The train travelled on a return journey from Aihud station, where an inauguration ceremony was held, to Carmiel. The 23km line cost Shekels 2.8bn ($US 785m) and took five years to build and includes a 4.7km twin-bore tunnel.
The line is set to open to passenger services on September 20, the eve of the Jewish new year, with two train pairs per hour set to operate on the line at peak times, with one operating between Carmiel and Haifa Hof Carmel, and the second running between Carmiel and Beer-Sheva via Haifa and Tel Aviv.
In total, 18 trains will operate on the line everyday between Carmiel and Haifa, completing the journey in 34 minutes. Eight trains will also travel to Be’er Sheva, providing rail services between the Galilee and the Negev for the first time.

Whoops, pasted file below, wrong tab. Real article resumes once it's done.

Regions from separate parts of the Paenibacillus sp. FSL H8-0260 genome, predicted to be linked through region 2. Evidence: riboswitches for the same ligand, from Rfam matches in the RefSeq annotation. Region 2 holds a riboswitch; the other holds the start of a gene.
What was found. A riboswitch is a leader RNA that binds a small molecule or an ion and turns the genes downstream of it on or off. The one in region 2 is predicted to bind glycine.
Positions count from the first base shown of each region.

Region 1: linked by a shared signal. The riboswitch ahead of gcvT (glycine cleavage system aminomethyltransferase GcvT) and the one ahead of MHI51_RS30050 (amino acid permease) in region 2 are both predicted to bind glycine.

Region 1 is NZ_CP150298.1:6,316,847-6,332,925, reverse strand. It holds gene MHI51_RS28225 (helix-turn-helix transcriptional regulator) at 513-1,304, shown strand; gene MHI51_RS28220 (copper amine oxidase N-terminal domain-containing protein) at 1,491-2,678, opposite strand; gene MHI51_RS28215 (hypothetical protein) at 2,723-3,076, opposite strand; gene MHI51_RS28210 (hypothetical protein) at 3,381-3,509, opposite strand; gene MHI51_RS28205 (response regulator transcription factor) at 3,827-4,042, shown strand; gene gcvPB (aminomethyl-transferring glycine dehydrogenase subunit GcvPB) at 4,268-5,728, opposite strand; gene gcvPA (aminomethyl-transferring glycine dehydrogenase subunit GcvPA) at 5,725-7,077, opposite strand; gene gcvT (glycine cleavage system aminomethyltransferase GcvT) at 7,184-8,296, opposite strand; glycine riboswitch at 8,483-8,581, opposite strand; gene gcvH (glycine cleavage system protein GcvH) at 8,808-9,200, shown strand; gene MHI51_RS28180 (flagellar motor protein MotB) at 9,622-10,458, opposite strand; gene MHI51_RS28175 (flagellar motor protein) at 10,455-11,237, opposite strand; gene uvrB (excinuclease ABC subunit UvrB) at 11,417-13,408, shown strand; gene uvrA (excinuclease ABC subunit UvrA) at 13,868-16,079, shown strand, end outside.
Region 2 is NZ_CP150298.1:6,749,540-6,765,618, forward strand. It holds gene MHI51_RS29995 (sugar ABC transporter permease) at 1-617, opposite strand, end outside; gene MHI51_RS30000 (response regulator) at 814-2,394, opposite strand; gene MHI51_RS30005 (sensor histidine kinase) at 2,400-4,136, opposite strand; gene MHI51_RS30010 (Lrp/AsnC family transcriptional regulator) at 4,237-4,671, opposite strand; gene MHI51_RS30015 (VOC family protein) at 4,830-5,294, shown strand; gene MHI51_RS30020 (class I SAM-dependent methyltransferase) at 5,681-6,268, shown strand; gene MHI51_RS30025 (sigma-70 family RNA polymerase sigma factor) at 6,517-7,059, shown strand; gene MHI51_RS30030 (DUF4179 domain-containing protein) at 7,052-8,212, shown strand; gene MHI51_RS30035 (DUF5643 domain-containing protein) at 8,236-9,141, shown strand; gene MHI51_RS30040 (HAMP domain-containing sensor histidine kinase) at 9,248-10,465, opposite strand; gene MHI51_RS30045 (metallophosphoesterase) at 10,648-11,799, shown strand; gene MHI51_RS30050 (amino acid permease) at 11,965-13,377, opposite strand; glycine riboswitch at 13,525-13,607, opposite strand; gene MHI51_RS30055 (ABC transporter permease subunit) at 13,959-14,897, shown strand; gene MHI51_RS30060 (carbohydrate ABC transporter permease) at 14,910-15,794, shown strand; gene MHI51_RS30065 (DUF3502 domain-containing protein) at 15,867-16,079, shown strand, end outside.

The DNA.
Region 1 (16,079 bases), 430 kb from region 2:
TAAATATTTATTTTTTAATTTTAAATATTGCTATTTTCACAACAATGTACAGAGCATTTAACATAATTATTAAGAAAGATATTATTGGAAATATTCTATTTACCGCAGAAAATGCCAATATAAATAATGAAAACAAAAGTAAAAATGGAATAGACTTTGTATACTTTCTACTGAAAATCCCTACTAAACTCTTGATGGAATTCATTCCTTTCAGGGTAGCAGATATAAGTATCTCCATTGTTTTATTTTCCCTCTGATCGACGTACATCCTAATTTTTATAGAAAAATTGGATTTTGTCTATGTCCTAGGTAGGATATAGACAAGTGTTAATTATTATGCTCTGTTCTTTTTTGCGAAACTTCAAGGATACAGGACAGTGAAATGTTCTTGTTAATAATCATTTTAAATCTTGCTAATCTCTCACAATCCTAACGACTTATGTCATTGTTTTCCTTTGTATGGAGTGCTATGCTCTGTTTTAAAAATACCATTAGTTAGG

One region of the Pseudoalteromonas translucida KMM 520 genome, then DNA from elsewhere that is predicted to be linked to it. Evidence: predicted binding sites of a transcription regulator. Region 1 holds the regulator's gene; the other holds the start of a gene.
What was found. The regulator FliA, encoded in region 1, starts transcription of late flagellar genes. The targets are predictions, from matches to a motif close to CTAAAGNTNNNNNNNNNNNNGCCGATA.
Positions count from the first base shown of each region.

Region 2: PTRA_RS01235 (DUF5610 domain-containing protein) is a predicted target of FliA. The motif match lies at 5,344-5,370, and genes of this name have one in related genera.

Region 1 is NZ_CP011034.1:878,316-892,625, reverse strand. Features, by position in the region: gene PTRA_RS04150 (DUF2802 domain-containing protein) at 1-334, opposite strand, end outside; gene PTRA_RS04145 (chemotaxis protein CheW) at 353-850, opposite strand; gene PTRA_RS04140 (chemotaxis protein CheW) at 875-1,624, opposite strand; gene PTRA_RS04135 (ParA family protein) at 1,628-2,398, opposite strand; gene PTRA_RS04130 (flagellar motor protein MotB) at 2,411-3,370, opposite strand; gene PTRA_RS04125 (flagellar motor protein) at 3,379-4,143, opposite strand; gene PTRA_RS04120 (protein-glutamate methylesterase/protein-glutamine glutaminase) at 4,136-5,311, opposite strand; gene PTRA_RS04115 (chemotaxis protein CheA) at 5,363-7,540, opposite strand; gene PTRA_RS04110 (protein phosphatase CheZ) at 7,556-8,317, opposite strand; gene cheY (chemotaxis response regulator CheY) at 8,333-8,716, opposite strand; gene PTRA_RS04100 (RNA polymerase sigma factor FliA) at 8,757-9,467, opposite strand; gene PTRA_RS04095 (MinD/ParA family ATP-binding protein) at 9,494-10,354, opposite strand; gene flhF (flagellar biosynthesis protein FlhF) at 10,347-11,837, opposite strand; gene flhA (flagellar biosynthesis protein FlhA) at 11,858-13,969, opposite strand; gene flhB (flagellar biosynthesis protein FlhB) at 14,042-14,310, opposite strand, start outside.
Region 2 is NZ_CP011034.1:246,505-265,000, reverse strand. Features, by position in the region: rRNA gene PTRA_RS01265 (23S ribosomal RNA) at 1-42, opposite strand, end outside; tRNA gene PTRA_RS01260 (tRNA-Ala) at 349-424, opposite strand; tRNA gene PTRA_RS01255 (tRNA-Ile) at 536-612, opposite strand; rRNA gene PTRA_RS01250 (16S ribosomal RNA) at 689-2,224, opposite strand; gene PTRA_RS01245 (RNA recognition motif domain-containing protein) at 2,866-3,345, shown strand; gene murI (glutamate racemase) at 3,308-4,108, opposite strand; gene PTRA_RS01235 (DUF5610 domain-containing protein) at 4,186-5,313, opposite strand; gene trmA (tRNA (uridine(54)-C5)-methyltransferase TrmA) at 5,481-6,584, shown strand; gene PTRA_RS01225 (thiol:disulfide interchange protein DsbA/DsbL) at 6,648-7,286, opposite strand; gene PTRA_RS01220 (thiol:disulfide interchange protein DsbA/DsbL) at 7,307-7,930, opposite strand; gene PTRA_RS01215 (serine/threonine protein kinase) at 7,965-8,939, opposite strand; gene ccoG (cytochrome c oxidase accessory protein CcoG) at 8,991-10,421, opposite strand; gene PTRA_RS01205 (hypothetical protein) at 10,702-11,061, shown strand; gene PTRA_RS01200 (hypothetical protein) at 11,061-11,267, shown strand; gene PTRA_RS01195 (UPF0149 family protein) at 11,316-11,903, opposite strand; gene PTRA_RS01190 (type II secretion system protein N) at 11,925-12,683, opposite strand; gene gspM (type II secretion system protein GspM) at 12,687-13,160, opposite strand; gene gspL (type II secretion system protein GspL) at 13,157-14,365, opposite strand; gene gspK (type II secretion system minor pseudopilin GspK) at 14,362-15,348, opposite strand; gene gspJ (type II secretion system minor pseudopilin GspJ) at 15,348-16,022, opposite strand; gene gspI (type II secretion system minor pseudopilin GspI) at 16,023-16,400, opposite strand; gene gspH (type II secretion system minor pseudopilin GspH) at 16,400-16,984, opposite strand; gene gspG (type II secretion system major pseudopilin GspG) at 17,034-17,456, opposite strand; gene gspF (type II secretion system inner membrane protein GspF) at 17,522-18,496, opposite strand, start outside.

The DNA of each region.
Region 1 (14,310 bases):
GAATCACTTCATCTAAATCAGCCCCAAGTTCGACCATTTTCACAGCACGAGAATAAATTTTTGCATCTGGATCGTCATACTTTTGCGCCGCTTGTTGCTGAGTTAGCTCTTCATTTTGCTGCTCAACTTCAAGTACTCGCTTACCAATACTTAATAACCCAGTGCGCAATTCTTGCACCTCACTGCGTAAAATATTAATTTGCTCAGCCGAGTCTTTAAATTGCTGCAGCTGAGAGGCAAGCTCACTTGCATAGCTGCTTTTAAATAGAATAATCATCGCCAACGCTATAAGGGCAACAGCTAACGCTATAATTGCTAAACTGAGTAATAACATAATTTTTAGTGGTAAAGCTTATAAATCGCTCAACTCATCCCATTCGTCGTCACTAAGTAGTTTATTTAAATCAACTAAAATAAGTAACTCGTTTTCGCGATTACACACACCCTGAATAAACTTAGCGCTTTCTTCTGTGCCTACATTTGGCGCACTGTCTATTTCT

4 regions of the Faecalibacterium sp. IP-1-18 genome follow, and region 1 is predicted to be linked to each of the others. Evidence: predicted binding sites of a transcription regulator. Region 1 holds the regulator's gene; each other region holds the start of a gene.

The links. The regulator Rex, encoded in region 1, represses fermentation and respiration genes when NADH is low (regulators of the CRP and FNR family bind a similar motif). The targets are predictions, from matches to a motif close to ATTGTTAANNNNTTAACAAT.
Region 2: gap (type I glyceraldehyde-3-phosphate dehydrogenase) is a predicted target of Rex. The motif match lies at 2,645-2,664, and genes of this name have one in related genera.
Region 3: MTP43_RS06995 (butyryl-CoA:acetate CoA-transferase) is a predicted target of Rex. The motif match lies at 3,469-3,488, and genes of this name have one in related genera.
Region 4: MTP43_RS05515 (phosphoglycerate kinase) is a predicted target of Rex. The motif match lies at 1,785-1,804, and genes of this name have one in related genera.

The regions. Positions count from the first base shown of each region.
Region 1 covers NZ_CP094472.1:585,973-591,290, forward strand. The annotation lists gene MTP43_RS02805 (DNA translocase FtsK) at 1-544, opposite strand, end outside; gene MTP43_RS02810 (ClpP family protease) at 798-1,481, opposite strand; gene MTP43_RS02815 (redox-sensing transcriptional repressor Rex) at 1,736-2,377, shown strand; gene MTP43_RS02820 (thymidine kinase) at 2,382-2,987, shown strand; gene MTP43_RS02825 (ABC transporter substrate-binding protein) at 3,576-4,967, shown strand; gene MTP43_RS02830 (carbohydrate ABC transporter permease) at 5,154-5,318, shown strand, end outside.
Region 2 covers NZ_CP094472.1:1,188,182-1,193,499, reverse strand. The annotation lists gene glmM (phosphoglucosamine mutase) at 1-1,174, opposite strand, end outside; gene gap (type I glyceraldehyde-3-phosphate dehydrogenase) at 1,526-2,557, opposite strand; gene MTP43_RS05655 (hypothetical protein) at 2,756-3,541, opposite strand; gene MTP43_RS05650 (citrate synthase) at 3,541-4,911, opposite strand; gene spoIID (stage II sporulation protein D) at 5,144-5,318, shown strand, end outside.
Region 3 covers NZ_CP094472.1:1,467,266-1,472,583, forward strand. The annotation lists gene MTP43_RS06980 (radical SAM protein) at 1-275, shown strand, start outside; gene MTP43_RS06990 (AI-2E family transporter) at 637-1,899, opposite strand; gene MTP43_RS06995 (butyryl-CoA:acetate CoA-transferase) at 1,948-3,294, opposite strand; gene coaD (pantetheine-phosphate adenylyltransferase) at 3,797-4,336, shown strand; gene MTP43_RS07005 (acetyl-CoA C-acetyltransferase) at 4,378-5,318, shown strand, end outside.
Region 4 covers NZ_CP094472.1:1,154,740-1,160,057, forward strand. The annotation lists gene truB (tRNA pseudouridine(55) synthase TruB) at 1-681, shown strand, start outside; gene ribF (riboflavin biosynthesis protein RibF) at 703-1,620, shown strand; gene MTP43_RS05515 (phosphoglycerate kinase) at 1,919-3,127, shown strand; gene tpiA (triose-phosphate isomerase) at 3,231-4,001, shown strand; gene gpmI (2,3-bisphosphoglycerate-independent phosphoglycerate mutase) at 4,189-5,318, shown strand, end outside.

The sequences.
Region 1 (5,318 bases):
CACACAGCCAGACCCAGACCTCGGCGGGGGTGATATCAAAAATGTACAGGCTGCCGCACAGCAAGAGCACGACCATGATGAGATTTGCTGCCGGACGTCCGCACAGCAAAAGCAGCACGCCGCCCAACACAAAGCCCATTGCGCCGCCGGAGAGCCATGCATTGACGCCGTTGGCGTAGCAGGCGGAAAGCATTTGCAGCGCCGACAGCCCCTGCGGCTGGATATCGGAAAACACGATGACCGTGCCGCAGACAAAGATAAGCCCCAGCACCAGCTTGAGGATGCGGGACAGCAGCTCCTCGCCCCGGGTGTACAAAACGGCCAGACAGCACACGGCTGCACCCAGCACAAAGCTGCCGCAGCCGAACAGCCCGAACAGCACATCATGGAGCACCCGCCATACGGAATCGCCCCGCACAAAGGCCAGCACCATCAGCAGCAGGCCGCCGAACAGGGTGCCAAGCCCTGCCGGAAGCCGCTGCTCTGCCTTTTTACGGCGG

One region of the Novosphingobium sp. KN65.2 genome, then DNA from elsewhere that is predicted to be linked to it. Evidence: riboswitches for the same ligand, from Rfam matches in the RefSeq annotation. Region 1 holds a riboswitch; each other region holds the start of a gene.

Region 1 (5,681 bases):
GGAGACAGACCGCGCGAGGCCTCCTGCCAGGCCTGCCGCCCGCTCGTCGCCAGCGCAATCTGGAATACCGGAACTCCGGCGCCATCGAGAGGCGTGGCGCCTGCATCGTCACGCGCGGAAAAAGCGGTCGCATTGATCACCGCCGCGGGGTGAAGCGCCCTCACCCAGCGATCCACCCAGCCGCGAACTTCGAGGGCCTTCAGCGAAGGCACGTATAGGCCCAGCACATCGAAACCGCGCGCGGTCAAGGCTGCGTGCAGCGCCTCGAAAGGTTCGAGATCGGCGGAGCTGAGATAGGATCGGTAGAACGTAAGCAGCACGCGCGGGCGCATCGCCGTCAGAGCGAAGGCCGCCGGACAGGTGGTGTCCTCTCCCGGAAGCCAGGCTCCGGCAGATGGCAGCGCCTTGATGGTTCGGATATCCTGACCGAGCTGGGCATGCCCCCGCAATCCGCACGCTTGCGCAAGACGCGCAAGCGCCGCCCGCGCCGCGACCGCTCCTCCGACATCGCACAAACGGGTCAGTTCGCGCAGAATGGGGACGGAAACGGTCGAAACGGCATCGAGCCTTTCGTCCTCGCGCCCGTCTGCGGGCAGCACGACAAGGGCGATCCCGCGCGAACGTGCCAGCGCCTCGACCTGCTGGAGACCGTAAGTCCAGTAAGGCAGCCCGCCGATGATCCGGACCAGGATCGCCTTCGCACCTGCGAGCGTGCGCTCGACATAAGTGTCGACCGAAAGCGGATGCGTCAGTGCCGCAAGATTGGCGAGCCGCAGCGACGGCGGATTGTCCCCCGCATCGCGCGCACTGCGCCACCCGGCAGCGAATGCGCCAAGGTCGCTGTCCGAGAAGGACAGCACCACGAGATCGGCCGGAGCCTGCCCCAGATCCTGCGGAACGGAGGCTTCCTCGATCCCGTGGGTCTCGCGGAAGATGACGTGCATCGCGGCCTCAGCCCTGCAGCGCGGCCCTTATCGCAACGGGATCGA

The line will initially operate using diesel traction. However, Katz confirmed that it will be electrified in the future as part of the railway’ electrification programme.
“This will cut journey times as well as reduce emissions,” Katz says. “Israel Roads, which was responsible for building the line to Carmiel, have been instructed to continue planning the line extension to Kiryat-Shmona in the Upper Gaillee near the Lebanese border.”
The stations at Carmiel will have car parking space for 700 vehicles and Ahihud will have 230 spaces, with capacity to increase both as required.
“We are ready to start services on September 20,” Ayalon says. “The two stations at Ahihud and Carmiel are already manned and the drivers and inspectors have been trained on the new alignment. They are anxious to start operating.”